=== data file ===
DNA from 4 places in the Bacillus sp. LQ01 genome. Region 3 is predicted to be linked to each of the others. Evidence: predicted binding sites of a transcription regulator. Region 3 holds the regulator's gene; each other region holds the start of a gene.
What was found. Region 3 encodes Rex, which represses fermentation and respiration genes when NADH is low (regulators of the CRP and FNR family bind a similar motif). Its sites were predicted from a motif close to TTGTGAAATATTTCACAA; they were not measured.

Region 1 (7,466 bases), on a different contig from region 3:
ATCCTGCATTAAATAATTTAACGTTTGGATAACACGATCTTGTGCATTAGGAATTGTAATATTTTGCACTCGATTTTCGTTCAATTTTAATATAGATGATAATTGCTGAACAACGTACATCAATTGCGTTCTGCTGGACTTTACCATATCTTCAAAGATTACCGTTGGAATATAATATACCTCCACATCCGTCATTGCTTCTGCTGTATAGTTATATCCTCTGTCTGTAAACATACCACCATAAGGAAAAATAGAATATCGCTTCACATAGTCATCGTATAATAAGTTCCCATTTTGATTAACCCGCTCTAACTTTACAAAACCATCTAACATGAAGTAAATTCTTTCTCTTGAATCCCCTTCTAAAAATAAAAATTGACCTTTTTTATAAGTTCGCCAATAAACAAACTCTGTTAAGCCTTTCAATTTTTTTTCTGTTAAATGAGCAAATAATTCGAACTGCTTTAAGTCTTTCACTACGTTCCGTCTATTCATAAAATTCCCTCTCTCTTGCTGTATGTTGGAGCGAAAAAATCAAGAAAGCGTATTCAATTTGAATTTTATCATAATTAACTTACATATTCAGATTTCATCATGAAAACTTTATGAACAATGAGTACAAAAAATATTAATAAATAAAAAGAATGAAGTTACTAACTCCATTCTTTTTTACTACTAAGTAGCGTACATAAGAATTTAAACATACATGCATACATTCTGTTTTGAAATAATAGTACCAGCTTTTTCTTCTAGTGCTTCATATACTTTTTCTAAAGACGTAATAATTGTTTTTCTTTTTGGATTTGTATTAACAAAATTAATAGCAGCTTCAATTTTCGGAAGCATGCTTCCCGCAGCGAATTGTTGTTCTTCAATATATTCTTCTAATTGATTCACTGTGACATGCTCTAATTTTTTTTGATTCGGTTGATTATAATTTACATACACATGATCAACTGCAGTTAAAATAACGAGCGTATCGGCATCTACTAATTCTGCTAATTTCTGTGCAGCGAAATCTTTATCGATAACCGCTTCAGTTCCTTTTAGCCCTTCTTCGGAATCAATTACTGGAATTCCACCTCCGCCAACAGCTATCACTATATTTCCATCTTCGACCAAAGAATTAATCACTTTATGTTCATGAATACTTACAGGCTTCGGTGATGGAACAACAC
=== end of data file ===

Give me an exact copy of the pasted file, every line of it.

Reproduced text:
DNA from 4 places in the Bacillus sp. LQ01 genome. Region 3 is predicted to be linked to each of the others. Evidence: predicted binding sites of a transcription regulator. Region 3 holds the regulator's gene; each other region holds the start of a gene.
What was found. Region 3 encodes Rex, which represses fermentation and respiration genes when NADH is low (regulators of the CRP and FNR family bind a similar motif). Its sites were predicted from a motif close to TTGTGAAATATTTCACAA; they were not measured.

Region 1 (7,466 bases), on a different contig from region 3:
ATCCTGCATTAAATAATTTAACGTTTGGATAACACGATCTTGTGCATTAGGAATTGTAATATTTTGCACTCGATTTTCGTTCAATTTTAATATAGATGATAATTGCTGAACAACGTACATCAATTGCGTTCTGCTGGACTTTACCATATCTTCAAAGATTACCGTTGGAATATAATATACCTCCACATCCGTCATTGCTTCTGCTGTATAGTTATATCCTCTGTCTGTAAACATACCACCATAAGGAAAAATAGAATATCGCTTCACATAGTCATCGTATAATAAGTTCCCATTTTGATTAACCCGCTCTAACTTTACAAAACCATCTAACATGAAGTAAATTCTTTCTCTTGAATCCCCTTCTAAAAATAAAAATTGACCTTTTTTATAAGTTCGCCAATAAACAAACTCTGTTAAGCCTTTCAATTTTTTTTCTGTTAAATGAGCAAATAATTCGAACTGCTTTAAGTCTTTCACTACGTTCCGTCTATTCATAAAATTCCCTCTCTCTTGCTGTATGTTGGAGCGAAAAAATCAAGAAAGCGTATTCAATTTGAATTTTATCATAATTAACTTACATATTCAGATTTCATCATGAAAACTTTATGAACAATGAGTACAAAAAATATTAATAAATAAAAAGAATGAAGTTACTAACTCCATTCTTTTTTACTACTAAGTAGCGTACATAAGAATTTAAACATACATGCATACATTCTGTTTTGAAATAATAGTACCAGCTTTTTCTTCTAGTGCTTCATATACTTTTTCTAAAGACGTAATAATTGTTTTTCTTTTTGGATTTGTATTAACAAAATTAATAGCAGCTTCAATTTTCGGAAGCATGCTTCCCGCAGCGAATTGTTGTTCTTCAATATATTCTTCTAATTGATTCACTGTGACATGCTCTAATTTTTTTTGATTCGGTTGATTATAATTTACATACACATGATCAACTGCAGTTAAAATAACGAGCGTATCGGCATCTACTAATTCTGCTAATTTCTGTGCAGCGAAATCTTTATCGATAACCGCTTCAGTTCCTTTTAGCCCTTCTTCGGAATCAATTACTGGAATTCCACCTCCGCCAACAGCTATCACTATATTTCCATCTTCGACCAAAGAATTAATCACTTTATGTTCATGAATACTTACAGGCTTCGGTGATGGAACAACAC